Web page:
A celebration of Able McIver (Mac) Hart’s ministry
Together, with the whole Church, we, who knew Mac Hart well and reside in Fort Worth, Texas, celebrate his courageous and path-breaking ministry as a pastor and executive presbyter. Our cumulative memories stretch back to 1948 at Davidson College where Mac was president of the honor council, one of the two top student positions given to seniors. Three of us, Bill, Diane, and Mike, are retired from executive presbyter service where Mac significantly influenced our careers.
Mac entered Columbia Seminary in 1949, largely because of the influence of his legendary pastor Ulysses Short “Preacher” Gordon who led First Presbyterian Church in Gainesville, Florida, for 40 years ending in 1968. While a student, he married Muriel Gear, daughter of Columbia Theological Seminary’s systematic theology professor Felix Gear.
After seminary, he served churches in the Presbyterian Church in the United States (PCUS). He was called to Trinity Presbyterian in Meridian, Mississippi, but his answers to questions of biblical interpretation were not satisfactory to the literal interpretations required in his examination before Central Mississippi Presbytery, and he was not received. Regardless, he served as Trinity’s pastor from 1962-1965. Mac concluded his service to the local church as associate pastor of Second Presbyterian Church in Little Rock, Arkansas.
From there, he joined Hanover Presbytery as their general presbyter and stated clerk. In 1974, he moved to Texas where he joined John Cunningham to lead the first union presbytery of both the PCUS and the United Presbyterian Church in the U.S.A. This historic union became the pattern that paved the way for other union presbyteries between the two denominations until their formal reunion as the Presbyterian Church (U.S.A.) in 1982. He remained the general presbyter of Grace Presbytery until his retirement. Under his leadership, Grace Presbytery became a full-service, program-driven unit of the PC(USA).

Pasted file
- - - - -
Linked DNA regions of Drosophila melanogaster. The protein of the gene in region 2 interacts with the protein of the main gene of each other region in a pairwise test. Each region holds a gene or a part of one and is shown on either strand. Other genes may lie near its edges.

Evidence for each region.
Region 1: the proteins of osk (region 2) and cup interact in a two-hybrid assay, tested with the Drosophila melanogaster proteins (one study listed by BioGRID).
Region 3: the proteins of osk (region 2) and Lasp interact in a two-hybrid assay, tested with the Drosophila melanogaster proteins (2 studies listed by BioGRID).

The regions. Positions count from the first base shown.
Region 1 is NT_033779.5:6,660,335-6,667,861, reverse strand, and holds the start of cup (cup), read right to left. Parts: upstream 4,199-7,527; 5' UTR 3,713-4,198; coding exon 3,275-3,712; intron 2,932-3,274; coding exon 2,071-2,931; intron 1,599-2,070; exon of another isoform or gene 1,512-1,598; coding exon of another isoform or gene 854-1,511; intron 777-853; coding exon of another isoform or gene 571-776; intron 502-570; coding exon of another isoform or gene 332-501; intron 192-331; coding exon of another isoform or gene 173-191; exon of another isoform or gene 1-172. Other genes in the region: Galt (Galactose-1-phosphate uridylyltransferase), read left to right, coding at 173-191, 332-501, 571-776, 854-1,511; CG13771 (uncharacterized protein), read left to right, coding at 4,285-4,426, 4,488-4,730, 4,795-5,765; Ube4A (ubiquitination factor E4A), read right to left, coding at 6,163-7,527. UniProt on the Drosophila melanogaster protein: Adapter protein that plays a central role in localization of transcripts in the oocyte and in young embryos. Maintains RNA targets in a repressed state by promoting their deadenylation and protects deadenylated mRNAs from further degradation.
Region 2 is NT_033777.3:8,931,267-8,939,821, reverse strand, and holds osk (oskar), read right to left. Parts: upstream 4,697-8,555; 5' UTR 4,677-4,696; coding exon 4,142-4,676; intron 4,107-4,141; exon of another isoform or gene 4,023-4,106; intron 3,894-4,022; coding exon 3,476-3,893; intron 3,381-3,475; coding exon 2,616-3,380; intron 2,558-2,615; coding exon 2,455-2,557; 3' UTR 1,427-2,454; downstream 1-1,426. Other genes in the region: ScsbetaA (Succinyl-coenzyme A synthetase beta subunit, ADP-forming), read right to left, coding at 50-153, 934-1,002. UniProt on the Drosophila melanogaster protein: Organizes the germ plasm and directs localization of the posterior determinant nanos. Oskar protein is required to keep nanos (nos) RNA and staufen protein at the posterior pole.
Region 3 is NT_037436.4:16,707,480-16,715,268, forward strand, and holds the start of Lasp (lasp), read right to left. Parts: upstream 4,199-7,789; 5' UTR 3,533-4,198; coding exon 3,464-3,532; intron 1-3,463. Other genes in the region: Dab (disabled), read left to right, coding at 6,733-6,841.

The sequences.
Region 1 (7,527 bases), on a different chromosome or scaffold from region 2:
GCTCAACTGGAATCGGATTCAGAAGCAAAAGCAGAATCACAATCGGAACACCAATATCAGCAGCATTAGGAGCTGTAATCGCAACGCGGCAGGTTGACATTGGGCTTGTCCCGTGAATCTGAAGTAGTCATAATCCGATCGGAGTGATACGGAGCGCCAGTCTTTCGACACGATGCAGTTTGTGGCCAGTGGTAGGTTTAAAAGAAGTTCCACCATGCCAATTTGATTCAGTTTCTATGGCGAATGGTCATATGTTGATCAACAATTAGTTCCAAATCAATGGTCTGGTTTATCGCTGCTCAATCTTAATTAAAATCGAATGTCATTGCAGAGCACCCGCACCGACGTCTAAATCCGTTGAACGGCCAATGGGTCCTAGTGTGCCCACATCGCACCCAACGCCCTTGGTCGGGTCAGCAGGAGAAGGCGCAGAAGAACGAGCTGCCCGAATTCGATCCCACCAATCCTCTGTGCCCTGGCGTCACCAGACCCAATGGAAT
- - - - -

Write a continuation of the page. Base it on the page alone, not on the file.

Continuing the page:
In the eyes of many, Mac was held up as a hero for standing up to the rigid orthodoxy of the Southern church and for challenging its long-standing doctrine of the “spirituality of the church” — which it used as theological cover for its fear to engage the evils of White supremacy. A focused guy not given to small talk, he nevertheless was an open, delightful friend and passionate mentor. His own struggles to move the church beyond entrenched, debunked theology gave him empathy and support for colleagues who were laboring to bring more openness and justice to the church’s mission.
He identified persons who had the gifts of executive service and steadily shaped them toward that calling. Many colleagues in executive service across the church came to him for mentorship which he gladly gave. At meetings of the General Assembly, he was frequently sought out by commissioners for advice. His conduct at meetings was to position himself where he was highly visible. In contentious debate, he would listen intently and, at an opportune moment, address the gathering with crisp direction and sharp observation which none of us can remember ever being challenged.
We thank God for his fearless witness to the Lordship of Jesus Christ, his strong, forward-looking leadership of the church, and his bountiful friendship and loyalty.
By Warner M. Bailey, William F. Henning, Dian Gould McCall, Mike Thompson